Install LAMP Stack and phpMyAdmin on Ubuntu 14.04 LTS

If you are looking for a way to develop PHP based web application and take it for a ride in your local machine before deploying it to a live web server, then this is for you.

Here I am going to guide you through the process of setting up LAMP (Linux, Apache, MySQL, PHP) stack on your Ubuntu machine without using third party tools like Xampp or Ampps. I’ll try to make this as much noob friendly as I can.

First of all, update your system.

sudo apt-get update

Now, we are going to install the web server.

  • Install Apache 2 from Ubuntu repository.
sudo apt-get install apache2
  • Go to  /etc/apache2/ and find the file apache2.conf , Edit the file and set the KeepAlive setting to Off.
KeepAlive Off
  • Go to /etc/apache2/mods-available/ and find the file mpm_prefork.conf , edit the file and save with the lines of code given below.
<IfModule mpm_prefork_module>
        StartServers            4
        MinSpareServers         20
        MaxSpareServers         40
        MaxRequestWorkers       200
        MaxConnectionsPerChild  4500
  • Disable the event module and enable prefork module.
sudo a2dismod mpm_event
sudo a2enmod mpm_prefork
  • Now we need to add a file servername.conf inside etc/apache2/conf-available/ , you can just run the commands given below. More details are available here.
echo "ServerName localhost" | sudo tee /etc/apache2/conf-available/servername.conf
sudo a2enconf servername
  • Now restart Apache and we are good to go to the next stage.
sudo service apache2 restart

Configuring Virtual Hosts

We can configure as many virtual hosts we want. Let’s say we want to browse localhost/ from our browser, for that we need to configure a virtual host that will point us to that location. A virtual host works just like a domain name. Here is working as a domain name. You can use any name that resembles a domain name.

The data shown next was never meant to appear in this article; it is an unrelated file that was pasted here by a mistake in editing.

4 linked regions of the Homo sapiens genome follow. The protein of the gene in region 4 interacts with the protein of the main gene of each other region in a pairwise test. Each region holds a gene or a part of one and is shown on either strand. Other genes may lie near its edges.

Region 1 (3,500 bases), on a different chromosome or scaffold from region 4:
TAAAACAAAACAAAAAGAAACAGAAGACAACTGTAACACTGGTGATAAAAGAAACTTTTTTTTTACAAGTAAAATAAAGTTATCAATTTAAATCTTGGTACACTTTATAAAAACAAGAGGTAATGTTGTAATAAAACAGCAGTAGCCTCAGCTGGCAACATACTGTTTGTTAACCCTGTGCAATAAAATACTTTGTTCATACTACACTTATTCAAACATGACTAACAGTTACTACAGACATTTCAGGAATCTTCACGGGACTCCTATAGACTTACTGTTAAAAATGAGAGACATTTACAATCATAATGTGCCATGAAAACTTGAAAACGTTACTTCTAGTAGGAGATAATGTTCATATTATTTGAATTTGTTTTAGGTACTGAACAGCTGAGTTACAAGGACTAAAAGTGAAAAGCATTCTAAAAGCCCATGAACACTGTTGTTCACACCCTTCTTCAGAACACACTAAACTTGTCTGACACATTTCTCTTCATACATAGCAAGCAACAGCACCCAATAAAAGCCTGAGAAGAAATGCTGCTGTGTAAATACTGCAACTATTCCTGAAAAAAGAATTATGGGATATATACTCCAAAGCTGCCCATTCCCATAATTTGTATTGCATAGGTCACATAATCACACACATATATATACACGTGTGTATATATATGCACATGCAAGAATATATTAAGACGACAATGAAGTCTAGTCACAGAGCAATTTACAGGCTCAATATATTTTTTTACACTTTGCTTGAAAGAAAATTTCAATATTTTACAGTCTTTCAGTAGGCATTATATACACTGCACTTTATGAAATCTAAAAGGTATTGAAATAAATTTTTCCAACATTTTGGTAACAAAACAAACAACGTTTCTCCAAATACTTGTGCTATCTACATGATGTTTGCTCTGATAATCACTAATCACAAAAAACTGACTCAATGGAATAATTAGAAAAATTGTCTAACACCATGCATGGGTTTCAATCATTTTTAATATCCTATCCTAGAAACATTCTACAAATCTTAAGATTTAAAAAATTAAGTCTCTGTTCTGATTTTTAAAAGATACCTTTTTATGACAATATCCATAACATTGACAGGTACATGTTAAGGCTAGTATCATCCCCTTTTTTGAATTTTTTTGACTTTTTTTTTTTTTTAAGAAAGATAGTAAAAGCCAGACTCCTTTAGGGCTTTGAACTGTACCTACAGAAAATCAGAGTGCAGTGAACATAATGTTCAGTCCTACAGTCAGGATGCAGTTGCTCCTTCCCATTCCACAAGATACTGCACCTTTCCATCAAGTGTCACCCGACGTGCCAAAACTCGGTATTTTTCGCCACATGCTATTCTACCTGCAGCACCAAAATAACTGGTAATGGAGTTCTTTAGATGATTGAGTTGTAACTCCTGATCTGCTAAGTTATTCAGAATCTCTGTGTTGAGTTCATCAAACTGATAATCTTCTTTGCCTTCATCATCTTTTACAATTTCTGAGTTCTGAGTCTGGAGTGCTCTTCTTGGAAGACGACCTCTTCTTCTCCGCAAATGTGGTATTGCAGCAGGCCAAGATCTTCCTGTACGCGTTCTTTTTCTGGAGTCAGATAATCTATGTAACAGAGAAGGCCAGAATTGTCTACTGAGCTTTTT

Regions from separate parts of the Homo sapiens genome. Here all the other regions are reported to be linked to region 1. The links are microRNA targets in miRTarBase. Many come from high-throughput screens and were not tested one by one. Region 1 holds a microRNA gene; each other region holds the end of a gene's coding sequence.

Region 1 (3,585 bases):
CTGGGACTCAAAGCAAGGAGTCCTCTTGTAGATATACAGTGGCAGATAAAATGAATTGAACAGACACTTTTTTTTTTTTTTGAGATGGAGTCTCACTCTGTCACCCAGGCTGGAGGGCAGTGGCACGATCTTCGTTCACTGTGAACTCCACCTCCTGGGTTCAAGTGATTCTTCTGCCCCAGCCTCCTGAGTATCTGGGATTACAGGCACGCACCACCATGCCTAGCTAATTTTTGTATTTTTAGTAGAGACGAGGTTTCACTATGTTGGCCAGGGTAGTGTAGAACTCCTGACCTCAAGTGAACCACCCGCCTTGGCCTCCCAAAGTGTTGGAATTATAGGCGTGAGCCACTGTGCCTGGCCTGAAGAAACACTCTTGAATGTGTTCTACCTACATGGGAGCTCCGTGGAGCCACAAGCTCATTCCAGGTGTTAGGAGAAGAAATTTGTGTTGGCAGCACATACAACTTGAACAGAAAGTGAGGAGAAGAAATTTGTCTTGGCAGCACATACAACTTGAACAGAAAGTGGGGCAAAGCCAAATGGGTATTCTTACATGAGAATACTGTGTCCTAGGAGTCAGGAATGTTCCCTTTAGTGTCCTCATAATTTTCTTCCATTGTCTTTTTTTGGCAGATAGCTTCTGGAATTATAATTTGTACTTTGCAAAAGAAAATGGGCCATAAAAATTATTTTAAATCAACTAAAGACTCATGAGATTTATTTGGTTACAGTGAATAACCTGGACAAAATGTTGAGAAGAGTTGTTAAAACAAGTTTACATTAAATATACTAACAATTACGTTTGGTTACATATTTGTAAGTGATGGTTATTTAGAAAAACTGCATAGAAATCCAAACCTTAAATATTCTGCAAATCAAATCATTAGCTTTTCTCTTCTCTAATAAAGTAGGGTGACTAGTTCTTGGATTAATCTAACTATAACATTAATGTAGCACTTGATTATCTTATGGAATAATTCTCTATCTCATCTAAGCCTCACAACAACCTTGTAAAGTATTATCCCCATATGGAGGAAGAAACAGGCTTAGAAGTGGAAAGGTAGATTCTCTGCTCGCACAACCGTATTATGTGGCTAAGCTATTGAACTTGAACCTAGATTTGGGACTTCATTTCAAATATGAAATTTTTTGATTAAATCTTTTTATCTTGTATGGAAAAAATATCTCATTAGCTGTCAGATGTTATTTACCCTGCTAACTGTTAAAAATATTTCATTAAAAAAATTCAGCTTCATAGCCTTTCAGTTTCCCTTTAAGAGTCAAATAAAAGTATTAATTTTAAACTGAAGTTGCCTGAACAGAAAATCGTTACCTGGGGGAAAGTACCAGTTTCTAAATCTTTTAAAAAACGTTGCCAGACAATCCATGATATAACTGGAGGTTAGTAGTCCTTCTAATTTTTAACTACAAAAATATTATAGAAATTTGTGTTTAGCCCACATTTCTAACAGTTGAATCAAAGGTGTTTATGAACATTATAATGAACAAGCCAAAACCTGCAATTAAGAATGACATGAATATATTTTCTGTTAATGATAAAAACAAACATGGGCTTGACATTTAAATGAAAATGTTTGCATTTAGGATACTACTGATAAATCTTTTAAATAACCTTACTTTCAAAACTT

• Create a copy of the default Apache configuration file. We will name the new file , just run the command given below.
sudo cp /etc/apache2/sites-available/000-default.conf /etc/apache2/sites-available/
  • Go to etc/apache2/sites-available/ and edit . Uncomment the line containing ServerName, replace with your desired name. In our case it is, now enter the path for DocumentRoot, ErrorLog and CustomLog. You also need to add a <Directory> block before <VirtualHost> block. After adding all these your configuration file should look like the code segment given below.
<Directory /var/www/webdev>
    Require all granted

<VirtualHost *:80>

ServerAdmin webmaster@localhost
DocumentRoot /var/www/webdev

ErrorLog /var/www/webdev/logs/error.log
CustomLog /var/www/webdev/logs/access.log combined


Note: Lines starting with # are comments and are omitted from the example.

  • Create a directory for logs.
sudo mkdir -p /var/www/webdev/logs
  • Enable your virtual host.
sudo a2ensite
  • Reload Apache for your virtual host to start working.
sudo service apache2 reload

With that, you have successfully configured a virtual host. You can make more if you like. Let’s get to the next phase.

Install MySQL

  • Install MySQL from Ubuntu repository. You can use a password when prompted but it’s not mandatory to use one on the local machine.
sudo apt-get install mysql-server